School Library Journal Review

Gr 8 Up-The author of the adult book Hunting Eichmann (Houghton, 2009) tells the harrowing story of the Israeli agents responsible for tracking down Adolf Eichmann, a Nazi leader who orchestrated the extermination of six million Jews. In the years following World War II, many Jews were involved in attempts to find Nazi war criminals who had gone into hiding all over the globe and bring them to trial. Eichmann was a prime target, but no one had heard anything about him for years until an offhand comment in a letter led to a seven-year saga that involved a diverse cast including Mossad agents, regular citizens, and politicians, all with the single purpose of capturing this man. From cafes in Buenos Aires to the halls of the fledgling Israeli government, from false identities to secret drops, this story has all the hallmarks of a spy novel. Bascomb has a knack for turning complex detail into a suspenseful, heart-pounding narrative. Every face is catalogued, every procedure thoroughly outlined, every moment accounted for in this tale that requires patience and perseverance; at times it unfolds at a breakneck pace and at others, it is tantalizingly slow. The author depicts Eichmann as more than just a soulless Nazi monster and target; he is also seen as a father and husband, giving this account some balance. The depth of research in this fine work is evident in the level of information provided and in the extensive bibliography and source notes. An excellent choice for libraries looking to extend their World War II and Jewish history collections.-Jody Kopple, Shady Hill School, Cambridge, MA (c) Copyright 2013. Library Journals LLC, a wholly owned subsidiary of Media Source, Inc. No redistribution permitted.

Kirkus Review

Adolf Eichmann was among the Gestapo war criminals who managed to escape from Europe and establish new lives in Argentina. The search for him involved an international group of Nazi hunters who left no stone unturned to determine where and how he had fled, find him and bring him to justice. The trail of the man, an exacting scheduler who oversaw the transportation of Jews to the concentration camps, went cold until one small clue led to another. He was finally traced to Argentina, captured and secretly removed to Israel for a public trial. Meticulously detailed plans with timing down to the minute involving several Israeli secret services, intelligence networks, other civilian and governmental agencies, and dedicated individuals brought him to justice. Drawing on a wealth of sources that include original interviews, Bascomb swiftly establishes background, introduces readers to the key players and takes them through the search. At any moment in the hunt something might have gone wrong, with those involved being captured as spies and allowing Eichmann to escape. Tension rises from the pages, thanks to Bascomb's command of pacing, judicious use of quoted material, inclusion of archival photographs and strong descriptions. It's nonfiction as thriller in its recounting of the actions of a midlevel, monstrous clerk and the work of a few dedicated people in delivering him to justice. (author's note, bibliography, notes, index [not seen]) (Nonfiction. 12 up)]] Copyright Kirkus Reviews, used with permission.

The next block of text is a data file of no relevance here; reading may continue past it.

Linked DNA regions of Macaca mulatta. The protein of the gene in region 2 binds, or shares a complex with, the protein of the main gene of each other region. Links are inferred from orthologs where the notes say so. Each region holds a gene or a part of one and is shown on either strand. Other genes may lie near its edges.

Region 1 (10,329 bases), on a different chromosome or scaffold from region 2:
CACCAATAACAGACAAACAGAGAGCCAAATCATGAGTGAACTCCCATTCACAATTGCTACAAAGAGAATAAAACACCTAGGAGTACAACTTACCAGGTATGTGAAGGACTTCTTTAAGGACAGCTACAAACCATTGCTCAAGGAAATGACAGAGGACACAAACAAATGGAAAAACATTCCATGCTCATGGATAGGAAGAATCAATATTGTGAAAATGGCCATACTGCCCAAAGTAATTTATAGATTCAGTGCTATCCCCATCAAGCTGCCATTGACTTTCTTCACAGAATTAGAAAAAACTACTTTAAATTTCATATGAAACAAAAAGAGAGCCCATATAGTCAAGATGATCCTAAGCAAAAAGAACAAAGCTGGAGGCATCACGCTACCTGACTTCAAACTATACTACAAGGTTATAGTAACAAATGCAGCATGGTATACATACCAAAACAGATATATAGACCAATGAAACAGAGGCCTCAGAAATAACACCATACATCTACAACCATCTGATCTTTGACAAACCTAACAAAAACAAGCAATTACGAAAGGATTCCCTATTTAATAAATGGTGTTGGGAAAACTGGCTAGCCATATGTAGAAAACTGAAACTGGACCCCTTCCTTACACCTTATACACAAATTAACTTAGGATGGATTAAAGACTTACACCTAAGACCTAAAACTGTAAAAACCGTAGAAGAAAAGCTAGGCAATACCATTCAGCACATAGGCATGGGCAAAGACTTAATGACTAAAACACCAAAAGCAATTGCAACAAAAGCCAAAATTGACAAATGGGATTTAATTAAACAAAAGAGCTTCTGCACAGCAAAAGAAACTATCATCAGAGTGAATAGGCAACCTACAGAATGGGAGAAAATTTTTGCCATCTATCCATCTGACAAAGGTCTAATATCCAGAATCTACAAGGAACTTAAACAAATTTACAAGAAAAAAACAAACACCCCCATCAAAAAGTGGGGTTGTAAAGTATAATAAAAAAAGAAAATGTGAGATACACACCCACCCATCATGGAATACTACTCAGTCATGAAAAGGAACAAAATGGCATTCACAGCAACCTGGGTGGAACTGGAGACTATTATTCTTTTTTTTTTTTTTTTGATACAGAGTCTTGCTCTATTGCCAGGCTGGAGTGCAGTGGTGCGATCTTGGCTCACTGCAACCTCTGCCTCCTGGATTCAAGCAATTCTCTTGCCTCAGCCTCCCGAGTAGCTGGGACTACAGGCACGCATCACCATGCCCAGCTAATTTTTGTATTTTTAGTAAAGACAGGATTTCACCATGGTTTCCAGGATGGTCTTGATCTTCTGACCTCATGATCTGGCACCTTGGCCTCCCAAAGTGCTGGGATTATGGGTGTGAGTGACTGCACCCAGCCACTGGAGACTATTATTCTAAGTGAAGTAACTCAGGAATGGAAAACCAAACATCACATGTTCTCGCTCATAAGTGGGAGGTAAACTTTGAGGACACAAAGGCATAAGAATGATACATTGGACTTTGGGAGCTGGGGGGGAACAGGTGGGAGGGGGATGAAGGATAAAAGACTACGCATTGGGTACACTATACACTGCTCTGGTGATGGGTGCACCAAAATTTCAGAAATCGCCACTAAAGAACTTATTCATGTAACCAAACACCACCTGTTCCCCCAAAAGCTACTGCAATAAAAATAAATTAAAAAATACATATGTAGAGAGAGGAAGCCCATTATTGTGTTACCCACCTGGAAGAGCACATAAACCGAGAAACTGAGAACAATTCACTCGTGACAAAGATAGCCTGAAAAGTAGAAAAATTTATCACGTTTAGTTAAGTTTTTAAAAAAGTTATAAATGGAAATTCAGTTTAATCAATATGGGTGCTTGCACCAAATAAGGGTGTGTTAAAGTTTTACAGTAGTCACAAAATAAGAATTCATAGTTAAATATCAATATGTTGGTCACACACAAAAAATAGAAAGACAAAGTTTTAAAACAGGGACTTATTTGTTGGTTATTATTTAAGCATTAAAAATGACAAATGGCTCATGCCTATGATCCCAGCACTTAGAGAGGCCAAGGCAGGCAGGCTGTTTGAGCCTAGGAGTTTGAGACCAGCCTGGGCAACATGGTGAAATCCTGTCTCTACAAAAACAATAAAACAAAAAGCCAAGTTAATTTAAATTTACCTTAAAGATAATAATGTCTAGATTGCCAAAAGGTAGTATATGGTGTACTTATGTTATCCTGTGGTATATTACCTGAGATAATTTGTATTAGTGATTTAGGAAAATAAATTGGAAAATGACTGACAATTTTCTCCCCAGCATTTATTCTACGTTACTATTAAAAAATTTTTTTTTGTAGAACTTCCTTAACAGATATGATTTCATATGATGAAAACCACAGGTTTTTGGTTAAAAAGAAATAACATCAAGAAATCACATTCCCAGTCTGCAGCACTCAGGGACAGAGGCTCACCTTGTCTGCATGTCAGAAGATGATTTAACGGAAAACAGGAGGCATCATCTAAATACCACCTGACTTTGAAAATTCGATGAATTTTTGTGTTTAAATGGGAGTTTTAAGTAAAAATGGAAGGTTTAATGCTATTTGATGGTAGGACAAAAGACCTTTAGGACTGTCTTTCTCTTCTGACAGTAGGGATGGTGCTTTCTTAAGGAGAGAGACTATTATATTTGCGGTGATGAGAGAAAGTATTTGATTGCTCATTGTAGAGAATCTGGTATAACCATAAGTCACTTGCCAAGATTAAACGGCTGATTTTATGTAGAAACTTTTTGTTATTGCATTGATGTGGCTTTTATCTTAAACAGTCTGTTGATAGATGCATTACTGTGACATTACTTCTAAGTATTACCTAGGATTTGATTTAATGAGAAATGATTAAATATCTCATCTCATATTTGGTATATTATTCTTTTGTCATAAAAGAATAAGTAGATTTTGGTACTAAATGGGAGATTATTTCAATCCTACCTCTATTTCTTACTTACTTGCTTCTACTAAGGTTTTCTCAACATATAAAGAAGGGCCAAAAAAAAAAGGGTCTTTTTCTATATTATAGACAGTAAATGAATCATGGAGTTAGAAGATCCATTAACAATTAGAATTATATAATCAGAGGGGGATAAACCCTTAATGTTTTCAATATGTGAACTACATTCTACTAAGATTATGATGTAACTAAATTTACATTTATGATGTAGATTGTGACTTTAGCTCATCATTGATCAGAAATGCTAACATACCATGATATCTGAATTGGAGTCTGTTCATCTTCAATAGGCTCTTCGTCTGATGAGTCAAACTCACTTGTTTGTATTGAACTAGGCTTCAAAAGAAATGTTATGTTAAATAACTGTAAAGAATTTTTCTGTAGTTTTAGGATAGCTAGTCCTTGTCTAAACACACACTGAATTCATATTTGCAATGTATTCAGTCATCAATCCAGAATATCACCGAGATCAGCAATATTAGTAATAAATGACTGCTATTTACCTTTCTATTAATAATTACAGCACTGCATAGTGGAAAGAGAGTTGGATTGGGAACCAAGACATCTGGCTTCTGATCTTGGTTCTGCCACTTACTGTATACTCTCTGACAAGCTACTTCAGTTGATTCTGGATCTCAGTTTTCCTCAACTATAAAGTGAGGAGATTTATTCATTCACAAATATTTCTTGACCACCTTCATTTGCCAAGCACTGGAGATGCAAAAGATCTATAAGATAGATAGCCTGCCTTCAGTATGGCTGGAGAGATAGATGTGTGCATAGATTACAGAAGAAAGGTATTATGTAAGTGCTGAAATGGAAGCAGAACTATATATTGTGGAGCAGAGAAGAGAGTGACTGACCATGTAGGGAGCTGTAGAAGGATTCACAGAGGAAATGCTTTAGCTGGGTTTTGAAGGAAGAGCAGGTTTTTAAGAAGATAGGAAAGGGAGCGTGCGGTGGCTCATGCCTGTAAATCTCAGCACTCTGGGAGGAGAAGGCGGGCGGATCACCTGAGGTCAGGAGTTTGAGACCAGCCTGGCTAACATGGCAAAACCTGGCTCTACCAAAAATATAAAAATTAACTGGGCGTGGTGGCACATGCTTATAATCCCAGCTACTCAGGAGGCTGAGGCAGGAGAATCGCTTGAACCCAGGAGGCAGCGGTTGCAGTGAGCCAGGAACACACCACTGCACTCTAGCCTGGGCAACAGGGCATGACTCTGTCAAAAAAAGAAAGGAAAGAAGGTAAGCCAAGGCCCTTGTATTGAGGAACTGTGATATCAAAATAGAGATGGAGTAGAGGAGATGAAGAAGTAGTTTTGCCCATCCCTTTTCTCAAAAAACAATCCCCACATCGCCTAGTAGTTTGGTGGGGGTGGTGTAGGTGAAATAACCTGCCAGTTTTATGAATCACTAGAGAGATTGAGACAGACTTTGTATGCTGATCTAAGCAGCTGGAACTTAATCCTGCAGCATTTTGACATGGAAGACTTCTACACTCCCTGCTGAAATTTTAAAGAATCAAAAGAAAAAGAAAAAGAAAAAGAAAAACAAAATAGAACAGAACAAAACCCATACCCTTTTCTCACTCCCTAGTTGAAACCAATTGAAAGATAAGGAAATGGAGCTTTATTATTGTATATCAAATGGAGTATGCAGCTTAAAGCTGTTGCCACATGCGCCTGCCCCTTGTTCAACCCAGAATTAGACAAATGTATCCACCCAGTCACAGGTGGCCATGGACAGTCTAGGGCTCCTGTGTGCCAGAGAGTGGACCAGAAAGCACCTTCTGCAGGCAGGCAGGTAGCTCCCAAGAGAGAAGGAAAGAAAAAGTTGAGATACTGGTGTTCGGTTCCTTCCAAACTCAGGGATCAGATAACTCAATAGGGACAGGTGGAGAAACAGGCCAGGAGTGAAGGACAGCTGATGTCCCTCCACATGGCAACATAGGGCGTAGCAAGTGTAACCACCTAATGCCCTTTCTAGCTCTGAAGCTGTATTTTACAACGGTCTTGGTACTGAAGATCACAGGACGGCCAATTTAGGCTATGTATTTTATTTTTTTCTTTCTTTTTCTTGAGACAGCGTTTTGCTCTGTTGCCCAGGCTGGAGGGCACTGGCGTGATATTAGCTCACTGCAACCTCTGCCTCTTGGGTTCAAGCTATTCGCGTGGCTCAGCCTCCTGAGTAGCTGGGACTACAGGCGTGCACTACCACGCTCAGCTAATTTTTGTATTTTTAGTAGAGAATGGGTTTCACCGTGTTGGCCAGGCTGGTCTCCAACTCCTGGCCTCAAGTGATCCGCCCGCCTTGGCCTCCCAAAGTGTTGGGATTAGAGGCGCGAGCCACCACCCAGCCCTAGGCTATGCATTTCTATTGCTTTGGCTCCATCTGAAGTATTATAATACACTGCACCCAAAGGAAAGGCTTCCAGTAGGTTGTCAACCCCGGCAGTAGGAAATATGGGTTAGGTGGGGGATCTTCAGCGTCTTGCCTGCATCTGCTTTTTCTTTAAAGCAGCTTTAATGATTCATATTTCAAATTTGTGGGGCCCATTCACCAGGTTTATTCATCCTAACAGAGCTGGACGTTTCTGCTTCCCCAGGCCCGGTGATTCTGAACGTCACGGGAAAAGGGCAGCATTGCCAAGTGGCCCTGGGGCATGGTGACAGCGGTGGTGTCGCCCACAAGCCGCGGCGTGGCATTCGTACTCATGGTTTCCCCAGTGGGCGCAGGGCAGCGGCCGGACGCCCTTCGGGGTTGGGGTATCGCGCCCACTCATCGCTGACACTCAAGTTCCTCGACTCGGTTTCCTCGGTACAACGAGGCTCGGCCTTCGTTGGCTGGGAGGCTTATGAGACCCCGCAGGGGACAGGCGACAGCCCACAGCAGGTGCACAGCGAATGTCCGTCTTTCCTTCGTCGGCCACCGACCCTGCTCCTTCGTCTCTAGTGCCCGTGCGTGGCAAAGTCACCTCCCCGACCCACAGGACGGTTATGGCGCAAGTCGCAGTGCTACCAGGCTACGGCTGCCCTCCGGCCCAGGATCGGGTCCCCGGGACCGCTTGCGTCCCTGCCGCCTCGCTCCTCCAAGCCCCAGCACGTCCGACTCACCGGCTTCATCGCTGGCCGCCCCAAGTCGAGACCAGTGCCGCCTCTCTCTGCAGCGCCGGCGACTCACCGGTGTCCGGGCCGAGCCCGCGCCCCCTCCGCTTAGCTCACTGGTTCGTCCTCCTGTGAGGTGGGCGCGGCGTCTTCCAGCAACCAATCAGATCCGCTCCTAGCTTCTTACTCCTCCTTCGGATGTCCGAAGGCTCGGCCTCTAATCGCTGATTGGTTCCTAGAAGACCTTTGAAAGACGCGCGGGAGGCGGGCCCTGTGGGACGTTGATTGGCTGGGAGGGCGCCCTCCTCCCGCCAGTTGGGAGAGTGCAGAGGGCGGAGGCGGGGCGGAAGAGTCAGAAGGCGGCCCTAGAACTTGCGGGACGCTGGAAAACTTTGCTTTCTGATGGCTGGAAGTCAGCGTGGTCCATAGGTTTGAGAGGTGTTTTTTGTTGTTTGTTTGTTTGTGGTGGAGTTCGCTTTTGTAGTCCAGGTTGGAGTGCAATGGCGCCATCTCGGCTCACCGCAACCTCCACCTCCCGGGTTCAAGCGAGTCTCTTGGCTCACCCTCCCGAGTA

From THE NAZI HUNTERS: His hands numb from the cold and rain, Malkin held the binoculars up to his face. He saw a bus approach down Route 202. It stopped at the kiosk, and a man in a trench coat and hat got off. "That's him," Shalom whispered. The sight of the lone figure walking through the driving rain burned in Malkin's mind: This was the man he had come to Argentina to capture. Excerpted from The Nazi Hunters: How a Team of Spies and Survivors Captured the World's Most Notorious Nazi by Neal Bascomb All rights reserved by the original copyright owners. Excerpts are provided for display purposes only and may not be reproduced, reprinted or distributed without the written permission of the publisher.